Tag Archives: fred poston

What’s happening with ‘What’s Now? What’s Next?’

As you know, a series of open forum-style meetings known as “What’s Now? What’s Next?” took place across the state. The meetings provided the people of Michigan a chance to talk to the leadership of the Michigan State University College of Agriculture and Natural Resources. Dean Fred Poston, associate dean and director of academic affairs Kelly Millenbah, director of AgBioResearch Doug Buhler and Extension director Tom Coon hosted 14 meetings, spoke with nearly 500 people and traveled more than 1,400 miles, answering questions on various issues brought up by those in attendance. They listened carefully to their thoughts and concerns. It was a chance to answer questions and clear up some misconceptions about changes implemented as a result of budget cuts. Those questions and misconceptions were answered and explained on the spot. People have been asking me if the input gathered at those meetings will be used in the process of gathering stakeholder input. Yes, it already is being used as the thoughts, ideas and suggestions from the attending audiences have been part of an ongoing gathering of stakeholder input and will also be a valued part of any additional stakeholder input work done moving forward. I have begun to review the input from those sessions.

A wrap-up article was created and sent to all participants that provided an email address. We’ve posted the article to this link: http://www.canr.msu.edu/news/canr_leadership_wraps_up_state_tour

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ANR Week and ANR Week luncheon have lots to offer

Mark your calendars for Agriculture and Natural Resources Week (ANR) Week scheduled for March 1‒8. The event offers a wide variety of conferences and workshops. Some are still open for registration. Click here to check out a list of programs by subject area. Then click on each individual event to find out registration information.

On March 4, as part of ANR Week, the College of Agriculture and Natural Resources (CANR) invites you to attend the ANR Week Luncheon. MSU President Lou Anna K. Simon and Fred Poston, dean of the CANR, will speak. Worthy recipients will be honored with the following awards: Distinguished Service, Outstanding Agriculture Educator, Distinguished Partner in Study Abroad, Distinguished Faculty, Alumni Service, Outstanding Young Alumnus and Outstanding Alumnus.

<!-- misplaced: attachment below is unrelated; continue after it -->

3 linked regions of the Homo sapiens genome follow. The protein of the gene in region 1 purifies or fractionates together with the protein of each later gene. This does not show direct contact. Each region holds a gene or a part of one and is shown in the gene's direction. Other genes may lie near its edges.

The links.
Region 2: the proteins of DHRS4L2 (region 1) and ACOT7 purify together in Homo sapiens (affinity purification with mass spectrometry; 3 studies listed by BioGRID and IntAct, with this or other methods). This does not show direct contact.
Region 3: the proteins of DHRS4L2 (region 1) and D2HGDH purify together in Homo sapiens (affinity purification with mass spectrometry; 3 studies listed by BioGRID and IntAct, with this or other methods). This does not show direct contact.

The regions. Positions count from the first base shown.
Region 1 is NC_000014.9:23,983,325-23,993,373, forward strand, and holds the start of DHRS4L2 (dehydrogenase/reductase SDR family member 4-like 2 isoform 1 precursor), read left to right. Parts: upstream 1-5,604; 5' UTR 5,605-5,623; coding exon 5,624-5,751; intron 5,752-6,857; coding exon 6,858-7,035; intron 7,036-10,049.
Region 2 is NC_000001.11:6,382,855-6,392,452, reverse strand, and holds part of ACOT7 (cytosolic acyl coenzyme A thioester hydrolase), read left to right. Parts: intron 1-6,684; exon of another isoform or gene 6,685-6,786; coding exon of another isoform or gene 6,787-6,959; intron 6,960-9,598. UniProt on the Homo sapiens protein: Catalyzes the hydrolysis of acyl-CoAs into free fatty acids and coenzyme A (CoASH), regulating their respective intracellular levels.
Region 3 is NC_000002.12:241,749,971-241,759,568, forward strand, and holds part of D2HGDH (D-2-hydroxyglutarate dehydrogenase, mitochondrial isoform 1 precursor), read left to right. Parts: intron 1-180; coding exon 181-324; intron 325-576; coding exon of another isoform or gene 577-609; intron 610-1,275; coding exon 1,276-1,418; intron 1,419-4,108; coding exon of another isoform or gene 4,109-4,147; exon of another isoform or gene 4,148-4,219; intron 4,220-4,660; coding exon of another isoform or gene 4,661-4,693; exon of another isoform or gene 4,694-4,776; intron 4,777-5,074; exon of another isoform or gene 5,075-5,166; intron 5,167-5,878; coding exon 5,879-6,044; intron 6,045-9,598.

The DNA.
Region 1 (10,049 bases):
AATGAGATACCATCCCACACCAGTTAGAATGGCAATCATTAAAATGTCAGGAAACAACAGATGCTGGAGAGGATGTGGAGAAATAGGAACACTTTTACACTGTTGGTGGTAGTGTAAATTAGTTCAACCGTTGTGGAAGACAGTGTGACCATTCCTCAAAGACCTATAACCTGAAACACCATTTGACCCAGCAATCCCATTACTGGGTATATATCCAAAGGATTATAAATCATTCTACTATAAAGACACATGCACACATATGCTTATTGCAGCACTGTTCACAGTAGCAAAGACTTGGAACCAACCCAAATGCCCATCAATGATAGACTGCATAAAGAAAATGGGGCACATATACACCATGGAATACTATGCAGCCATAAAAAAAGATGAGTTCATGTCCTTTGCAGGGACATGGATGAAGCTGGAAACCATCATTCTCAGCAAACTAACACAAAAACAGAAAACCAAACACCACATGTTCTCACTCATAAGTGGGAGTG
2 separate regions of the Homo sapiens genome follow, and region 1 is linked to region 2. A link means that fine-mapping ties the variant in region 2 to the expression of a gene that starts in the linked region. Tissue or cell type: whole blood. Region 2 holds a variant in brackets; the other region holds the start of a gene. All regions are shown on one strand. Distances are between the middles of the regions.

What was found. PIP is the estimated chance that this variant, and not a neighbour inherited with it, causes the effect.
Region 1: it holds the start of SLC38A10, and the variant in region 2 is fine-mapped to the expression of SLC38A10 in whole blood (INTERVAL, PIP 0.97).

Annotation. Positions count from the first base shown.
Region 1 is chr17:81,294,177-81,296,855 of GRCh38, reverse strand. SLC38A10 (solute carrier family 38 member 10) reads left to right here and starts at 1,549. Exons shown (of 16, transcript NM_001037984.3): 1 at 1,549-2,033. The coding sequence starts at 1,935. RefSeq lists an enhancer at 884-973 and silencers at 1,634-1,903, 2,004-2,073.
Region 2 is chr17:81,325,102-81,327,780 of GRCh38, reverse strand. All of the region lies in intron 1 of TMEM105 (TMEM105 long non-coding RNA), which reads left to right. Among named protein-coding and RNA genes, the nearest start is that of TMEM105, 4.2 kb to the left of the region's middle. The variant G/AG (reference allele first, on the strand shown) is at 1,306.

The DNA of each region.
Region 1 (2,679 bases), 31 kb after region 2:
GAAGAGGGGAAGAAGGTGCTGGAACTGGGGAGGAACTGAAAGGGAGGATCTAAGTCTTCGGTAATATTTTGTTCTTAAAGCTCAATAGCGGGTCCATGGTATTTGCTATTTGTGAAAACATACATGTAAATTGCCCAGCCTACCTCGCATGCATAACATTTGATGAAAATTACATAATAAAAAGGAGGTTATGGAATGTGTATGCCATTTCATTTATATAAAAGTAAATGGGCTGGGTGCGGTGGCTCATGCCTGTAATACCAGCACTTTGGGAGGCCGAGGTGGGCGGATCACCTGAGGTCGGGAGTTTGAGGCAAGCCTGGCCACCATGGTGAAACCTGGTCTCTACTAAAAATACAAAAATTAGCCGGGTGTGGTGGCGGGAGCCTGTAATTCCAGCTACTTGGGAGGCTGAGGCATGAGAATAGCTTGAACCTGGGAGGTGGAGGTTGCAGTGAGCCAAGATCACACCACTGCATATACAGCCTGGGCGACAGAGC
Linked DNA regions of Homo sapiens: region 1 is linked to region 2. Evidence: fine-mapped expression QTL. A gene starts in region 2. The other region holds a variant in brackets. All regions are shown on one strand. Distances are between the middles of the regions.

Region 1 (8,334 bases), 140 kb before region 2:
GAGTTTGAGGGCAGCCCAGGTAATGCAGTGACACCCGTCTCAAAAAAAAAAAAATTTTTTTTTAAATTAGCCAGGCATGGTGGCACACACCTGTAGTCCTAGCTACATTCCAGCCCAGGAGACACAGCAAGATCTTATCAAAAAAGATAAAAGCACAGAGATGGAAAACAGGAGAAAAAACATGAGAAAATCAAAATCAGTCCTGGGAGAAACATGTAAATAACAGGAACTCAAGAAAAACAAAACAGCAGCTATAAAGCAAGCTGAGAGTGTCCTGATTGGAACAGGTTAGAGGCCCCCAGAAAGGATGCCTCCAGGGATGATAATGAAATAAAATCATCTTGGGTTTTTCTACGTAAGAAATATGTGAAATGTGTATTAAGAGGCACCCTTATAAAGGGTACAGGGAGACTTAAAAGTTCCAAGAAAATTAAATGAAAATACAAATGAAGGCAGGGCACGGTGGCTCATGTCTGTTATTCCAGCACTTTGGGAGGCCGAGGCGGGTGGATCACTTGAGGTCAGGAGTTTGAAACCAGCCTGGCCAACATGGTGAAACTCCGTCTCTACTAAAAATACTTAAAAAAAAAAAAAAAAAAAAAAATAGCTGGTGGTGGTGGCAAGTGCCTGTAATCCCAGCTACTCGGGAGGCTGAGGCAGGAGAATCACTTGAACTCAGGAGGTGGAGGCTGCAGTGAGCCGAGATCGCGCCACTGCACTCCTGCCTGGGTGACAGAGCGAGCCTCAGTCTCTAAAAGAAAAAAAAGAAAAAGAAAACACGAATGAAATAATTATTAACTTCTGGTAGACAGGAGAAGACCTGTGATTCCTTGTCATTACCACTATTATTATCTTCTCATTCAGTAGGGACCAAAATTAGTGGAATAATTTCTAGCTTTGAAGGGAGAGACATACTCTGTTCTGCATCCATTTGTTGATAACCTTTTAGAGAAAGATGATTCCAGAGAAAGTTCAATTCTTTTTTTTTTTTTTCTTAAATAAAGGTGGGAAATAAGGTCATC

The luncheon takes place at the Kellogg Hotel and Conference Center from 11:30 a.m. to 2 p.m. It’s not too late to register but hurry – the last day to register online is Feb. 28.

Register at http://events.anr.msu.edu/ANRWeekLuncheon14/

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Year’s end points to a promising 2014

When we mark our time in years, it seems as inappropriately scaled as documenting nutrition in units of feasts. Normally we don’t sit down to a meal with several varieties of meats, three different vegetable dishes and salads, four starches, and a smorgasbord of deserts. But that’s what many families have done over this holiday season. Compared with a holiday feast, the cold lunch we take to work on a Monday morning seems like an insignificant morsel, hardly worth considering. Yet by Monday noon, that morsel seems pretty important and filling. And by Monday afternoon, having consumed that meager lunch, we’re able to focus on whatever is important in our work life instead of being distracted by a growling stomach.

At the end of a year, the work that has happened over the course of the year, the events we’ve experienced, the insights we’ve gained, and the goals we’ve achieved are as overwhelming in reflection as the lingering effects of a holiday feast at bedtime. Rather than struggle to document the fullness of 2013, I’d like to select three memories that characterize the year for me. And just as memories of a delicious ham or those homemade noodles promise some fantastic meal creations from leftovers, these three memories give me reason to anticipate some outstanding opportunities for Michigan State University Extension in the New Year.

So among all that happened in 2013, I’d like to highlight these three events: